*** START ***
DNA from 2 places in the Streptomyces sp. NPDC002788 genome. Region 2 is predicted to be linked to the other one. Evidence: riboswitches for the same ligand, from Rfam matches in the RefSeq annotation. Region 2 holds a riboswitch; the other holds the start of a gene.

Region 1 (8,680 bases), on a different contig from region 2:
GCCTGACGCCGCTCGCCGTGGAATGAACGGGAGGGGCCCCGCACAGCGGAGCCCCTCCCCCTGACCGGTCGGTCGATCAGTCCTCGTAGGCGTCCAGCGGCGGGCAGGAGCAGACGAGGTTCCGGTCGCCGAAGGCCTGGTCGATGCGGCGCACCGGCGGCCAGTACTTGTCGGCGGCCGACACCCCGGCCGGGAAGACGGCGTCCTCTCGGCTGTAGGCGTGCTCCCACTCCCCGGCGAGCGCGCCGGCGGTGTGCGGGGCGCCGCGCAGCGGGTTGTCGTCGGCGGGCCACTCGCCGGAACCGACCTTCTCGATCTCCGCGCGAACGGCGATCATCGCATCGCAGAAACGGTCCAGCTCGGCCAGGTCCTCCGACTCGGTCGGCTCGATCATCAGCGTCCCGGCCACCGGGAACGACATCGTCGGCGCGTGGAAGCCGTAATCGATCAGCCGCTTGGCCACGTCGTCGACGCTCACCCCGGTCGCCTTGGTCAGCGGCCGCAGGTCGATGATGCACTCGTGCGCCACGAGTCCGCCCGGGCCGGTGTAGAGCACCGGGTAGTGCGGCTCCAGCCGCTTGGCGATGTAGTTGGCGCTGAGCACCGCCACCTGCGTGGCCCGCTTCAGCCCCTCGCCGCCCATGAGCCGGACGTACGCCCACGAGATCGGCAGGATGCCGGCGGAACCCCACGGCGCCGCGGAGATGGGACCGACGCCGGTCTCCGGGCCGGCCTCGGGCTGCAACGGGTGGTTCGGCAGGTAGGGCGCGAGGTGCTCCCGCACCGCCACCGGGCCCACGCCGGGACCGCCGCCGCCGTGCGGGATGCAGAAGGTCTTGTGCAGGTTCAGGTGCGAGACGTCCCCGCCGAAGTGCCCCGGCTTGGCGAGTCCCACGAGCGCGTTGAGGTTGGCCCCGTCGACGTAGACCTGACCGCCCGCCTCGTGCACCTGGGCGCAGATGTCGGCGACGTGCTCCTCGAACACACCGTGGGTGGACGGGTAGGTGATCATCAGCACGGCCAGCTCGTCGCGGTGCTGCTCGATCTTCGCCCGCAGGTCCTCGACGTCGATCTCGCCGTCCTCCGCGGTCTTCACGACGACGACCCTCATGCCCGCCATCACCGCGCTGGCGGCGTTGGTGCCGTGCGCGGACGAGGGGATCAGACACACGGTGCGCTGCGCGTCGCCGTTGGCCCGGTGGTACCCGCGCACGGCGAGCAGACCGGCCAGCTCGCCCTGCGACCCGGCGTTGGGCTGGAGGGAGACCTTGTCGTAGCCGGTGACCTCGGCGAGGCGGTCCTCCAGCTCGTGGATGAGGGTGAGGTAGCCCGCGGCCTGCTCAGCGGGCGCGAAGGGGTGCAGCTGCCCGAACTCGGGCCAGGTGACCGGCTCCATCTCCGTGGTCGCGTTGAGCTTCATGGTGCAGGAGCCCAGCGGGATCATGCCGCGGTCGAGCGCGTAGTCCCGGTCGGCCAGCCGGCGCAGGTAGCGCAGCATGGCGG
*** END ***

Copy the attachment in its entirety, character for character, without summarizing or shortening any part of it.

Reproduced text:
DNA from 2 places in the Streptomyces sp. NPDC002788 genome. Region 2 is predicted to be linked to the other one. Evidence: riboswitches for the same ligand, from Rfam matches in the RefSeq annotation. Region 2 holds a riboswitch; the other holds the start of a gene.

Region 1 (8,680 bases), on a different contig from region 2:
GCCTGACGCCGCTCGCCGTGGAATGAACGGGAGGGGCCCCGCACAGCGGAGCCCCTCCCCCTGACCGGTCGGTCGATCAGTCCTCGTAGGCGTCCAGCGGCGGGCAGGAGCAGACGAGGTTCCGGTCGCCGAAGGCCTGGTCGATGCGGCGCACCGGCGGCCAGTACTTGTCGGCGGCCGACACCCCGGCCGGGAAGACGGCGTCCTCTCGGCTGTAGGCGTGCTCCCACTCCCCGGCGAGCGCGCCGGCGGTGTGCGGGGCGCCGCGCAGCGGGTTGTCGTCGGCGGGCCACTCGCCGGAACCGACCTTCTCGATCTCCGCGCGAACGGCGATCATCGCATCGCAGAAACGGTCCAGCTCGGCCAGGTCCTCCGACTCGGTCGGCTCGATCATCAGCGTCCCGGCCACCGGGAACGACATCGTCGGCGCGTGGAAGCCGTAATCGATCAGCCGCTTGGCCACGTCGTCGACGCTCACCCCGGTCGCCTTGGTCAGCGGCCGCAGGTCGATGATGCACTCGTGCGCCACGAGTCCGCCCGGGCCGGTGTAGAGCACCGGGTAGTGCGGCTCCAGCCGCTTGGCGATGTAGTTGGCGCTGAGCACCGCCACCTGCGTGGCCCGCTTCAGCCCCTCGCCGCCCATGAGCCGGACGTACGCCCACGAGATCGGCAGGATGCCGGCGGAACCCCACGGCGCCGCGGAGATGGGACCGACGCCGGTCTCCGGGCCGGCCTCGGGCTGCAACGGGTGGTTCGGCAGGTAGGGCGCGAGGTGCTCCCGCACCGCCACCGGGCCCACGCCGGGACCGCCGCCGCCGTGCGGGATGCAGAAGGTCTTGTGCAGGTTCAGGTGCGAGACGTCCCCGCCGAAGTGCCCCGGCTTGGCGAGTCCCACGAGCGCGTTGAGGTTGGCCCCGTCGACGTAGACCTGACCGCCCGCCTCGTGCACCTGGGCGCAGATGTCGGCGACGTGCTCCTCGAACACACCGTGGGTGGACGGGTAGGTGATCATCAGCACGGCCAGCTCGTCGCGGTGCTGCTCGATCTTCGCCCGCAGGTCCTCGACGTCGATCTCGCCGTCCTCCGCGGTCTTCACGACGACGACCCTCATGCCCGCCATCACCGCGCTGGCGGCGTTGGTGCCGTGCGCGGACGAGGGGATCAGACACACGGTGCGCTGCGCGTCGCCGTTGGCCCGGTGGTACCCGCGCACGGCGAGCAGACCGGCCAGCTCGCCCTGCGACCCGGCGTTGGGCTGGAGGGAGACCTTGTCGTAGCCGGTGACCTCGGCGAGGCGGTCCTCCAGCTCGTGGATGAGGGTGAGGTAGCCCGCGGCCTGCTCAGCGGGCGCGAAGGGGTGCAGCTGCCCGAACTCGGGCCAGGTGACCGGCTCCATCTCCGTGGTCGCGTTGAGCTTCATGGTGCAGGAGCCCAGCGGGATCATGCCGCGGTCGAGCGCGTAGTCCCGGTCGGCCAGCCGGCGCAGGTAGCGCAGCATGGCGG